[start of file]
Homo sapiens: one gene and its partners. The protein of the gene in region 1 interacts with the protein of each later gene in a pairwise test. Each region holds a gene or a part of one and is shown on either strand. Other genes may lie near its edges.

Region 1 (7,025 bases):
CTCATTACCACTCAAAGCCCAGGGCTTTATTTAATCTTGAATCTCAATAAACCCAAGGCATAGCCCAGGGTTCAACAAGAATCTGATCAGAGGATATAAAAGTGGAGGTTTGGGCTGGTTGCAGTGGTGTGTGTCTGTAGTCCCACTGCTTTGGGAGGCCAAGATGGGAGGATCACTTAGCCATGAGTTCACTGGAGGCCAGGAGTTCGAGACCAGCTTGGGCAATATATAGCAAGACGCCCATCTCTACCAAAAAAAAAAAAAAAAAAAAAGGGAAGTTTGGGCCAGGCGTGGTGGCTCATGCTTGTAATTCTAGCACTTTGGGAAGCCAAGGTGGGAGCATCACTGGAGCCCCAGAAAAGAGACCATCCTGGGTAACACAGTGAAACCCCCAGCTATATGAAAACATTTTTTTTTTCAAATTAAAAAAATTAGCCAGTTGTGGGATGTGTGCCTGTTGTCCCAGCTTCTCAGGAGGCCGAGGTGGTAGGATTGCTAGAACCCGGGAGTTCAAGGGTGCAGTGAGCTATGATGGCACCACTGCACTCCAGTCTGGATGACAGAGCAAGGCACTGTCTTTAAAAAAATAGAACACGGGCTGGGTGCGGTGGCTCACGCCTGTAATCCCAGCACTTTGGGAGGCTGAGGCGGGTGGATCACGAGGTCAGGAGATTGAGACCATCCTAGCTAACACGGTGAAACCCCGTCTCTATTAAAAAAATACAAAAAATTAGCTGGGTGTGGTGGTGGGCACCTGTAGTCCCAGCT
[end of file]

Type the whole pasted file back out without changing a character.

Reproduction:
Homo sapiens: one gene and its partners. The protein of the gene in region 1 interacts with the protein of each later gene in a pairwise test. Each region holds a gene or a part of one and is shown on either strand. Other genes may lie near its edges.

Region 1 (7,025 bases):
CTCATTACCACTCAAAGCCCAGGGCTTTATTTAATCTTGAATCTCAATAAACCCAAGGCATAGCCCAGGGTTCAACAAGAATCTGATCAGAGGATATAAAAGTGGAGGTTTGGGCTGGTTGCAGTGGTGTGTGTCTGTAGTCCCACTGCTTTGGGAGGCCAAGATGGGAGGATCACTTAGCCATGAGTTCACTGGAGGCCAGGAGTTCGAGACCAGCTTGGGCAATATATAGCAAGACGCCCATCTCTACCAAAAAAAAAAAAAAAAAAAAAGGGAAGTTTGGGCCAGGCGTGGTGGCTCATGCTTGTAATTCTAGCACTTTGGGAAGCCAAGGTGGGAGCATCACTGGAGCCCCAGAAAAGAGACCATCCTGGGTAACACAGTGAAACCCCCAGCTATATGAAAACATTTTTTTTTTCAAATTAAAAAAATTAGCCAGTTGTGGGATGTGTGCCTGTTGTCCCAGCTTCTCAGGAGGCCGAGGTGGTAGGATTGCTAGAACCCGGGAGTTCAAGGGTGCAGTGAGCTATGATGGCACCACTGCACTCCAGTCTGGATGACAGAGCAAGGCACTGTCTTTAAAAAAATAGAACACGGGCTGGGTGCGGTGGCTCACGCCTGTAATCCCAGCACTTTGGGAGGCTGAGGCGGGTGGATCACGAGGTCAGGAGATTGAGACCATCCTAGCTAACACGGTGAAACCCCGTCTCTATTAAAAAAATACAAAAAATTAGCTGGGTGTGGTGGTGGGCACCTGTAGTCCCAGCT